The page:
An example of retrospective analysis by remote sensing is the identification of major continental patterns of natural and anthropogenic disturbance regimes and large-scale fragility across North America based on the analysis of a 19-year record over the period 1982-2000 of AVHRR satellite observations of vegetation phenology. The emerging historical picture is of cycles of cold and heat waves linked to periodic droughts, tropical storms and forest fires, large-scale forest logging, and herbivorous insect outbreaks as among the most important causes of ecosystems disturbance. Areas potentially influenced by major disturbance events amount to more than 766 000 km2. The highest proportion of relevant changes (i.e., highest fragility) has been detected in forests, tundra shrublands, and wetland areas in the subcontinental regions of the Pacific Northwest, Alaska, and central Canada. In the Great Lakes region fragility was mainly associated to cropland areas, whereas in the western United States with grassland areas. When analyzed in the temporal domain a high interannual variability emerged in disturbance events with the periods of highest detection frequency of relevant changes in 1987-89, 1995-97, and 1999. Nearly 65% of observed fragility had a duration of between 12 and 13 consecutive months, percentage that increased to 95% considering events up to 20 consecutive months.

Another perspective in remote-sensed time-series analysis is the measure of type, timing, and intensity of the coupling ofdifferent hierarchical levels' dynamics. For example, by comparing recorded information of temperature and precipitation with the evolutionary trajectory of ecosystems, synthesized by remote-sensed indices, it is possible to explore cross-scale relations like higher-hierarchical-level constraints (e.g., remember interaction exercised by climatic variables) or to shed light on lower-level interactions (e.g., fast lower-level dynamics able to reduce the effects of higherlevel bounds). Figure 2 presents monthly values for mean temperature, total precipitation, and mean normalized difference vegetation index (NDVI), calculated from the moderate resolution imaging spectroradiometer of the NASA's Earth Observing System, for three major ecosystems of the Apulia region (southern Italy) from January 2000 to January 2006.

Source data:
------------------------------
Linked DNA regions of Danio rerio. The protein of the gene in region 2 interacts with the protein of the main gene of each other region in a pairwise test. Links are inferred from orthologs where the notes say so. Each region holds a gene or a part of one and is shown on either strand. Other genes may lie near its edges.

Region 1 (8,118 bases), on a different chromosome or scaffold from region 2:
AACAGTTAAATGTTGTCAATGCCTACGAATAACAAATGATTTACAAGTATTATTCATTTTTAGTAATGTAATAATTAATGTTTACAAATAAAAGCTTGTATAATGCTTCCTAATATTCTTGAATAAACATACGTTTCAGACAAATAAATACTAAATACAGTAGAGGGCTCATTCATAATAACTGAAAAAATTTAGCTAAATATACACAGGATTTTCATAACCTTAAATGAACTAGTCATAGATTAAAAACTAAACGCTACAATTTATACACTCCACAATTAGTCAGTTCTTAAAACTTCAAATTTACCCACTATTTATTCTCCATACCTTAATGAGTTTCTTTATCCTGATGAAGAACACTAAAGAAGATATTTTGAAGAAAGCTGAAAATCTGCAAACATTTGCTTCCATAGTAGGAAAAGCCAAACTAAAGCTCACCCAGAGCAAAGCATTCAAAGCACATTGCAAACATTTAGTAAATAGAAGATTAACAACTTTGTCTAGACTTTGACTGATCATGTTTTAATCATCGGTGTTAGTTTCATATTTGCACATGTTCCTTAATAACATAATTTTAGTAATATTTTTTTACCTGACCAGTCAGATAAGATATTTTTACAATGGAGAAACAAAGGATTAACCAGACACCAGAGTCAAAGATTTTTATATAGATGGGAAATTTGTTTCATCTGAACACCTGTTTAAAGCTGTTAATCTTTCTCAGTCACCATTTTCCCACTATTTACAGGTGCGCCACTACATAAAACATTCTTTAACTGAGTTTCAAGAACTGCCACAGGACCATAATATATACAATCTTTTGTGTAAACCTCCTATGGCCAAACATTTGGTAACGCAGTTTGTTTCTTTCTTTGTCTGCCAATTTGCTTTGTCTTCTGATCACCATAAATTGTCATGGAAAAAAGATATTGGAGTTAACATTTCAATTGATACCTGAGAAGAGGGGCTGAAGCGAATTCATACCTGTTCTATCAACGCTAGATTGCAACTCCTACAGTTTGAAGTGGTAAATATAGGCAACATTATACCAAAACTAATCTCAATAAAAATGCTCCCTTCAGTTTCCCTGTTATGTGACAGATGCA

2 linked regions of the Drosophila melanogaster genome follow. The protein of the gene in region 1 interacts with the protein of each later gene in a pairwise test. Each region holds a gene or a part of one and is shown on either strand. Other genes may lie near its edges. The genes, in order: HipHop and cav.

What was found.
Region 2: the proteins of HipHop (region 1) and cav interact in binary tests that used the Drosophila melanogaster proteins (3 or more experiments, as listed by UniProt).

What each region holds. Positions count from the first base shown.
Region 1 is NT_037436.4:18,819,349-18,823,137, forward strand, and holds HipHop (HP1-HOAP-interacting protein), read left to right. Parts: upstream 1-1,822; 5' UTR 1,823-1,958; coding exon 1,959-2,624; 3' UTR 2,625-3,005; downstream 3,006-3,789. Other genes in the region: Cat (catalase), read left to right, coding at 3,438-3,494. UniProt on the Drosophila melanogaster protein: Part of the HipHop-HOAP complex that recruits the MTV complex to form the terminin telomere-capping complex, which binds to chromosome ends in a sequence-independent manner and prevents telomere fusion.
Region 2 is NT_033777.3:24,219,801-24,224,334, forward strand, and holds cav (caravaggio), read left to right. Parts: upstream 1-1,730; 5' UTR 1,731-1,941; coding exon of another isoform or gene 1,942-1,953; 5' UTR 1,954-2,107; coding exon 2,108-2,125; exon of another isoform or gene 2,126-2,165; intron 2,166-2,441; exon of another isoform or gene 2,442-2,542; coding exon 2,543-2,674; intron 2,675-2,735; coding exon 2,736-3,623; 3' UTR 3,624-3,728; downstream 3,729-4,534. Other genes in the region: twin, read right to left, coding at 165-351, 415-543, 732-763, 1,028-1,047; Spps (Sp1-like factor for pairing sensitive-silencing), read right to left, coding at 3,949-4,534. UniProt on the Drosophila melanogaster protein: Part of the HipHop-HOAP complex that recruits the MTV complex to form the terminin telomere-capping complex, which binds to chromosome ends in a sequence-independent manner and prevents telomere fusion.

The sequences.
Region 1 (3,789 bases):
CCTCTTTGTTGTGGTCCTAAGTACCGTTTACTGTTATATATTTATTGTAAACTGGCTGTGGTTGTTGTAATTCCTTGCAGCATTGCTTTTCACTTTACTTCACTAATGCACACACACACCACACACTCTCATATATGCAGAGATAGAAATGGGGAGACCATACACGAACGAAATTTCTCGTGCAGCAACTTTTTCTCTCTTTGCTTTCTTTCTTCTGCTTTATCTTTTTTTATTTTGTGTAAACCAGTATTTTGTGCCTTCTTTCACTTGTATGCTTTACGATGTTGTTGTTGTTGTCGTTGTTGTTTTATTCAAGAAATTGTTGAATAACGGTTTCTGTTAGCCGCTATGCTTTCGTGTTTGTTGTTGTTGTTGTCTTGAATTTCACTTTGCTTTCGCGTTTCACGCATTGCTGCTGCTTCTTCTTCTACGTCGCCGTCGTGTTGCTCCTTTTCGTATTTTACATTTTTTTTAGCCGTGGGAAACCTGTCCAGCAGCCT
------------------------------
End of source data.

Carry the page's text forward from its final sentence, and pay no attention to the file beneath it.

A statistical analysis of the relation of NDVI versus temperature and precipitation can be carried out by calculating cross-correlation coefficients for different time lags. Trends show that forest's NDVI values are positively correlated to temperature (i.e., high temperatures are associated to high NDVI values) while natural grasslands and arable lands are negatively correlated (i.e., high temperatures are associated to low NDVI values) for different time lags. High photosynthetic rates are reached during spring and summer in forests but not in dry Mediterranean grasslands and in arable lands after crop harvest. Water availability is positively correlated to grasslands NDVI up to 4 months lags, underlining its limiting factor role in Mediterranean prairies' productivity. Arable lands show a similar pattern but with no statistically significant cross-correlation at lag 0 and 1 (i.e., comparing mean NDVIs to total precipitation of the same or previous month) and lower coefficients up to 4 months lag. Crop production is concentrated in the first half of spring, depending heavily on groundwater more than precipitations. This is an example of bottom-up cross-scale interaction where agriculture, as a fast anthropogenic variable, interferes with higherlevel climatic constraints. Forests have an opposite pattern showing decreasing negative cross-correlation coefficients up to 4 months lags and indicating a second example of bottom-up cross-scale interaction because this ecosystem type has a buffer capacity to overcome drought periods and water shortages.